The Thursday afternoon broadcast of NPR's Planet Money discussed government grants funding technological research. A Carnegie Mellon researcher has been developing facial recognition software the past 10 years, which reveals a person's identity by matching a photograph to a database compiled with Facebook profile information and other social networking information. The software can identify name, age, where you were born, and Social Security Number.
"For the study, the Carnegie Mellon team used software from Pittsburg Pattern Recognition, or PittPat. Google bought that company last month. The software can recognize faces in photos and videos." This goes to show the progress technology has moved toward or is currently at the onset of the Orwellian future Morville painted in chapter 4: Intertwingled. Moving forward, wayfinding and findable objects will improve due to this technology, but at what expense? And what freedoms do we give up? Or what do we gain? The PittPat software developer said he has no intention of releasing the software to the public, but I can see costs and benefits of ubiquitous software implementation. Specifically in the near future, we may be able to go through airport security while shoes remain on our feet.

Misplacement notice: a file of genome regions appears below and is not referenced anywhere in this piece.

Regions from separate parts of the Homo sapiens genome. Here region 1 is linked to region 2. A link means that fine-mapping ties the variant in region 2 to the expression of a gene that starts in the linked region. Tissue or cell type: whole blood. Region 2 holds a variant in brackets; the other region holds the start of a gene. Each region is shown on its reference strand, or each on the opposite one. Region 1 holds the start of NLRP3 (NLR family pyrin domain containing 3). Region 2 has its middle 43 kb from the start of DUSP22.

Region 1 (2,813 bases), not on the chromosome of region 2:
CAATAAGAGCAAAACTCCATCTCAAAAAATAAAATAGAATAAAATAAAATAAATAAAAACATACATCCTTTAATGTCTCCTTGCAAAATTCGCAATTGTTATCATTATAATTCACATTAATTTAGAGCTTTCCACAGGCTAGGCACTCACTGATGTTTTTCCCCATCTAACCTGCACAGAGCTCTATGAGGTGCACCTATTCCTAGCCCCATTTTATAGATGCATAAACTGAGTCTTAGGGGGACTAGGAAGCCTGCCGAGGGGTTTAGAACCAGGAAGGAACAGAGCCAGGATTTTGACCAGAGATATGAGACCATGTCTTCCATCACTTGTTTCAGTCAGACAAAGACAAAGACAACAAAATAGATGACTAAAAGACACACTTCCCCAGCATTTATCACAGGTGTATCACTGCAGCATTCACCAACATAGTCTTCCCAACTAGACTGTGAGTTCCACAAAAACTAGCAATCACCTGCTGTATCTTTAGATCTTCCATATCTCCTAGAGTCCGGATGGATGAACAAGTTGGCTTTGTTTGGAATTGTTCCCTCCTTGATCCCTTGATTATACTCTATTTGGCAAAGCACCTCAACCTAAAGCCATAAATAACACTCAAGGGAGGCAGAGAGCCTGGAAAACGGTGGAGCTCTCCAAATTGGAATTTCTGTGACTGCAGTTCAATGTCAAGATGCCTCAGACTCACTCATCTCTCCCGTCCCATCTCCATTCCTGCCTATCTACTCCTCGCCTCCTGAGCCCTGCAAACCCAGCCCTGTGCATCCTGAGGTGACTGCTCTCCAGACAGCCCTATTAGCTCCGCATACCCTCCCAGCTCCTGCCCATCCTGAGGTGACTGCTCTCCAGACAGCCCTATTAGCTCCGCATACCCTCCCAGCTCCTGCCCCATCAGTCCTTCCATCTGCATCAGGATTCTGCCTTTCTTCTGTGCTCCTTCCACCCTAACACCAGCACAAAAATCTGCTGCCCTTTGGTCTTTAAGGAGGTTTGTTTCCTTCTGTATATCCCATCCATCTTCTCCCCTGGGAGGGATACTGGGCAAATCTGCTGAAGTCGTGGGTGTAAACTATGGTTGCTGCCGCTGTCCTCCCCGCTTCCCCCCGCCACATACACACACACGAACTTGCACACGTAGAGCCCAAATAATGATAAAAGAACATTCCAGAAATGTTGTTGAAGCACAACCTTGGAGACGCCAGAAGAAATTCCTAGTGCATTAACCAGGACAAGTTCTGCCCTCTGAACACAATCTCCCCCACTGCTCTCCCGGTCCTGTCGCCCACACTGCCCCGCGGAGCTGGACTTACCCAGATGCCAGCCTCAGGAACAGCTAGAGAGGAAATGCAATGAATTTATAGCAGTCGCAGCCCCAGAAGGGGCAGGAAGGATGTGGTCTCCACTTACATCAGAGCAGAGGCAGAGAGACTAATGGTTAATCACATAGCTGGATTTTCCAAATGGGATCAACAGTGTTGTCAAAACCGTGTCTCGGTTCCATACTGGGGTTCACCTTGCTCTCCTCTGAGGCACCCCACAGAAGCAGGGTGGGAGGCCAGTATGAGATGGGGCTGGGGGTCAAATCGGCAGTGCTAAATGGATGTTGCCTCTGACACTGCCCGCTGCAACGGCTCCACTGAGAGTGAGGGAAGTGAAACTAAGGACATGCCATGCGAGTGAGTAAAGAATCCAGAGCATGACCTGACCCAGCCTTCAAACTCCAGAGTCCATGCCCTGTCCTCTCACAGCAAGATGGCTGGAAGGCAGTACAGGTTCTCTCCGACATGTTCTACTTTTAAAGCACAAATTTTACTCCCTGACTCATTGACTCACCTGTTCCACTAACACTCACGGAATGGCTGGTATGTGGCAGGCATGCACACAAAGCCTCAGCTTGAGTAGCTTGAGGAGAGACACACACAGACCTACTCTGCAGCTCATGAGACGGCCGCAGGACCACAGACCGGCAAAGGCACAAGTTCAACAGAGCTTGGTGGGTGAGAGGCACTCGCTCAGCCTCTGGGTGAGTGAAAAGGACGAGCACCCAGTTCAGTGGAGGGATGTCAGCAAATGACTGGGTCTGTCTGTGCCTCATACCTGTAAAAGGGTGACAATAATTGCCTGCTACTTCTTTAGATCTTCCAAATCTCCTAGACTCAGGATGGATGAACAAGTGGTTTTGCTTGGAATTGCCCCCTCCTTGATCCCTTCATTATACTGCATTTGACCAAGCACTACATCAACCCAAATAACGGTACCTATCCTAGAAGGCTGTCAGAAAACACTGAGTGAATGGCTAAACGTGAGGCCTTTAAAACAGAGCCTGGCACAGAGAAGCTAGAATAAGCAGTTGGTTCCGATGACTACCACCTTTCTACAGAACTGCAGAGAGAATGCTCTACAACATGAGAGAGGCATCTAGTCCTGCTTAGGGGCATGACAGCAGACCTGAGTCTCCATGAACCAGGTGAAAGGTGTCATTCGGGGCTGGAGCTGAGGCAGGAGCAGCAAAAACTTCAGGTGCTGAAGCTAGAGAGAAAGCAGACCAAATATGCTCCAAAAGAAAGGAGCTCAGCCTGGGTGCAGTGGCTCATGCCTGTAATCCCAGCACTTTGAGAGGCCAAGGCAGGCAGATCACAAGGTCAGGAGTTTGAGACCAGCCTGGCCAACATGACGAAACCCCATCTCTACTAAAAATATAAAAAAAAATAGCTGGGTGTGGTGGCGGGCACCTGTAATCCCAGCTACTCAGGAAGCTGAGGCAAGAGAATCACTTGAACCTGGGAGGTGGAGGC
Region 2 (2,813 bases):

Government officials, police officers, etc., have access to criminal databases and means to run background checks. Court records are in the public domain and records are public knowledge. All one has to do is access a county court website and search by Last Name. Facial recognition will help police officers do their job more efficiently. Medical records are stored in hospital databases and are currently undergoing a reform where information is becoming centralized and records are accessible to all hospitals.
"However, this technology will also very likely be used in greater capacity in the commercial sector to further target consumers for advertising and discriminatory pricing purposes."
Online retailers, marketing agencies, search engines, etc. already track browsing history. Online advertisements target audiences through cookies and browsing history. Ever noticed how LL Bean seems to always have an advertisement on your favorite blog after visiting their webstore? Credit card companies have detailed information on purchases. Cell phone providers have records of text messages, phone calls, and call history. Network service providers have records of instant messenger conversations, emails, and web activity.
It is evident that privacy rights have been abandoned, knowingly or unknowingly, online online . The most biggest publicized offender? Facebook. So, why are 750 million active Facebook users still under the impression that their lives are private?
It seems to me that both Generation X and Y have already made it clear that when it comes to privacy that they are open to freedom of information. The Baby Boomers are the last remaining generation that has a choice to remain anonymous.